Ultimately the question comes down to what guarantees the church. If the way to discern the church is wrapped up in the measuring and comparing of a congregation to some benchmark be it history, tradition, apostolic succession, success, size, majesty, or glory the church was presented in the Scriptures fails the test. The Scriptures tell us of Noah a preacher of righteousness. The Lord gave him one of the most difficult calls imaginable for a pastor to have. The Lord called Noah to preach repentance and forgiveness for 120 years. What a lousy preacher Noah must have been by any reasonable standard. His sermons were boring and irrelevant to a world unable to see the approaching danger and destruction. Where were Noah’s converts? When the Lord sealed up the ark, all Noah had to show for his 120 years of preaching was eight people. Imagine that, over the course of 120 years only eight people believed Noah’s preaching. If you recall what happened after the flood was over, you might wonder how effective Noah’s preaching was – one of Noah’s sons didn’t turn out too good. What of the church? At the time of the flood, the church consisted of eight people sealed in a wooden ark, full of two of every kind of animal. Hardly an impressive sight as the ark bobbed helplessly over the surface of the water.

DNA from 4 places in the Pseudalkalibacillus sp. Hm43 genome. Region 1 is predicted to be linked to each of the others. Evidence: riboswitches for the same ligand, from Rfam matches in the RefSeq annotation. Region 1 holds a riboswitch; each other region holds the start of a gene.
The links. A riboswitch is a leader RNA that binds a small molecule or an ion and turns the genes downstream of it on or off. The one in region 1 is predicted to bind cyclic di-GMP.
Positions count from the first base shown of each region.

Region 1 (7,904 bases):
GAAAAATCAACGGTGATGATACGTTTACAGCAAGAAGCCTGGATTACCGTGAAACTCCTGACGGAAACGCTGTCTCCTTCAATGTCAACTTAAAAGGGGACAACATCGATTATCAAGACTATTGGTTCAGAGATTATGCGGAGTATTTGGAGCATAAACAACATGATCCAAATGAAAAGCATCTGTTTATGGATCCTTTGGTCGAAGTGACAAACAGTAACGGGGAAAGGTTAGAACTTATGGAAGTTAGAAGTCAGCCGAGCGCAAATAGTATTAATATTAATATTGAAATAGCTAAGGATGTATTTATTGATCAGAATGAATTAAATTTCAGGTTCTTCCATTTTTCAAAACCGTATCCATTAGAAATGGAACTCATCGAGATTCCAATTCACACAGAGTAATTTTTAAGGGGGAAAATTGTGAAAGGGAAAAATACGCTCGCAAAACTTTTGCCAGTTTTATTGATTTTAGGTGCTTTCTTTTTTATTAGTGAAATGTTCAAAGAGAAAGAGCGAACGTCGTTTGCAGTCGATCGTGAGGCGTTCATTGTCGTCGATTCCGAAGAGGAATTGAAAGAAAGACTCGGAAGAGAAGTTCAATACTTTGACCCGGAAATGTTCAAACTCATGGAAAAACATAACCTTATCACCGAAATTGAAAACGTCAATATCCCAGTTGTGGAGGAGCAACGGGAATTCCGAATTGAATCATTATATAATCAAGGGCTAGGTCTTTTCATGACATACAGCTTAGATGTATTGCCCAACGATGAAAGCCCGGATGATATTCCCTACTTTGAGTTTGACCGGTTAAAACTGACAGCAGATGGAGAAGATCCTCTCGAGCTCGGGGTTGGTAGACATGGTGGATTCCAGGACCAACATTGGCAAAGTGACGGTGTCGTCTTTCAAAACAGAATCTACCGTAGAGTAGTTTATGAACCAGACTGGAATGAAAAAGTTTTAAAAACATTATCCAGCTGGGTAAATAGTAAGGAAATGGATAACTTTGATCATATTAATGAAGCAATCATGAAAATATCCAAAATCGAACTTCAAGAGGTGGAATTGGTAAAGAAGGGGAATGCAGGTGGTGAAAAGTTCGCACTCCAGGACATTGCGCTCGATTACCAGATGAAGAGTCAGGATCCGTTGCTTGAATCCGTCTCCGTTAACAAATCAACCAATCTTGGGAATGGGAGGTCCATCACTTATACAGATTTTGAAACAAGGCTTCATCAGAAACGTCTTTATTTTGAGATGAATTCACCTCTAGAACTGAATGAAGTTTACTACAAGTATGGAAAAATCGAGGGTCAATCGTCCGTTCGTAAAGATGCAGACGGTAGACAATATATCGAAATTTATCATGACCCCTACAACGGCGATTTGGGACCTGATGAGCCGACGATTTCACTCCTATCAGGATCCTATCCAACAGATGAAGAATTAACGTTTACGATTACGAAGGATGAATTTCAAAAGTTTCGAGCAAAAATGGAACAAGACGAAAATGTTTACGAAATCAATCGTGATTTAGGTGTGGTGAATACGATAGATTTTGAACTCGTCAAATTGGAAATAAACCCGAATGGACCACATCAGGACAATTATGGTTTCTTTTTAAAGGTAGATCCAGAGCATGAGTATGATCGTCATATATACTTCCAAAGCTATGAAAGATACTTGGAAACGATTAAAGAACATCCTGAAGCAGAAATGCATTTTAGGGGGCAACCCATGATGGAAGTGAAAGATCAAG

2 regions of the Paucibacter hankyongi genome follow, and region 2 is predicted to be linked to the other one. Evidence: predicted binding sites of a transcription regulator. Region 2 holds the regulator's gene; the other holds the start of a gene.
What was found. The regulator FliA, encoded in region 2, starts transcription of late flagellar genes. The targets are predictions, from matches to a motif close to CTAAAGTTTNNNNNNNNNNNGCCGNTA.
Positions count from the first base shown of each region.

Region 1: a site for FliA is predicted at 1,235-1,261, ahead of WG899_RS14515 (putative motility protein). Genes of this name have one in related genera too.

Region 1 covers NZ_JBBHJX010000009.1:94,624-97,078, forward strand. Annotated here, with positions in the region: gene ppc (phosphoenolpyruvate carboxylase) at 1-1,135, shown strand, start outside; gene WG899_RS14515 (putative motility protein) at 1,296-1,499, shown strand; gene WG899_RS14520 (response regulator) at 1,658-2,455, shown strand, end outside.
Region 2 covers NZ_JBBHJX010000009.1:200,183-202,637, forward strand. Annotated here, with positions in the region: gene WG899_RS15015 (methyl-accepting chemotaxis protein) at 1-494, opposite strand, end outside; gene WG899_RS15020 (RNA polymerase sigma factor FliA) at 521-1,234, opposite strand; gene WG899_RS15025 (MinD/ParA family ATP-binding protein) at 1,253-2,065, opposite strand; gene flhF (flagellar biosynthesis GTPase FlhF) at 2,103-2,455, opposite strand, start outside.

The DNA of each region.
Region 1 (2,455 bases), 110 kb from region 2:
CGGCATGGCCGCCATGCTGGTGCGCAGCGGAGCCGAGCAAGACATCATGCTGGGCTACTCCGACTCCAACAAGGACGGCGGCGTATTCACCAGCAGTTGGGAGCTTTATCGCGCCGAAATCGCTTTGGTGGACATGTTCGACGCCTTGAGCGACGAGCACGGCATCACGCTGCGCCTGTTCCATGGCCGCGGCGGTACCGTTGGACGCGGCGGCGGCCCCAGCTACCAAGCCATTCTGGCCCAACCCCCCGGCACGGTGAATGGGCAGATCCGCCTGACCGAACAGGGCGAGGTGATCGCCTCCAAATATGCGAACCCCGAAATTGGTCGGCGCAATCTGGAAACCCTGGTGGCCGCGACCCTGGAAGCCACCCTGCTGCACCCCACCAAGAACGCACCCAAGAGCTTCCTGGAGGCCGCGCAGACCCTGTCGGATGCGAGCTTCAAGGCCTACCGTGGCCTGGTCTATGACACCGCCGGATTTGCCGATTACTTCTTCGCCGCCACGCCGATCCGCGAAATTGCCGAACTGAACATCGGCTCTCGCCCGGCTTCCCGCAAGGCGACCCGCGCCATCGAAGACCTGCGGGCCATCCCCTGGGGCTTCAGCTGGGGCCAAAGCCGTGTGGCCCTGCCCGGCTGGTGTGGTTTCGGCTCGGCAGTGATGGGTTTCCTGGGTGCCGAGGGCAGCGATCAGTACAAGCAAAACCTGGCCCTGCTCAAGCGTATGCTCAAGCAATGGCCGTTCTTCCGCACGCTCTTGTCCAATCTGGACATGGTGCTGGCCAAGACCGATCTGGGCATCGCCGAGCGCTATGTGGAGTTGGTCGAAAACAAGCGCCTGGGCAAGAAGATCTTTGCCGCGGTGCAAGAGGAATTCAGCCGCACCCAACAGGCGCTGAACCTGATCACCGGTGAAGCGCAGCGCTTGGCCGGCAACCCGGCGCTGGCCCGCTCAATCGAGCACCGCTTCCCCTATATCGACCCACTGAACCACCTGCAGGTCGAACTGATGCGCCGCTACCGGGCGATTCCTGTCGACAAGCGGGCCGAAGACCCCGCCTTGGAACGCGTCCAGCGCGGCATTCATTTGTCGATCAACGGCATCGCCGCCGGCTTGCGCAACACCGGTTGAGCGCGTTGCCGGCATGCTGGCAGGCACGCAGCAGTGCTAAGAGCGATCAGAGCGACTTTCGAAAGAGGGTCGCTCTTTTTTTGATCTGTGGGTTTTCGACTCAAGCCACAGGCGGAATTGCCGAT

Throughout the Scriptures the church appears rather unimpressive, rather helpless, and quite frankly like it is about to die. The church at the time of Elijah was so weak and unimpressive that Elijah thought he was the only person left on earth who believed. He prayed that the Lord kill him so he did not have to endure being the only one. The Lord responded by showing Elijah fire and an earthquake, yet in all that power and might Elijah did not find the Lord. Elijah finally found the Lord in a quiet and unimpressive whisper. The Lord told Elijah that he had not been left behind, for there were still 7,000 left. Imagine that there were only 7,000 and 1 people in the Lord’s church in the entire world. There isn’t time to go through all the other pathetic examples of church in the Old Testament such as the church in captivity, which prevented it from even doing the liturgy correctly. No temple, no sacrifices, no church one would logically conclude – yet the Lord preserved for himself a people; he preserved his church.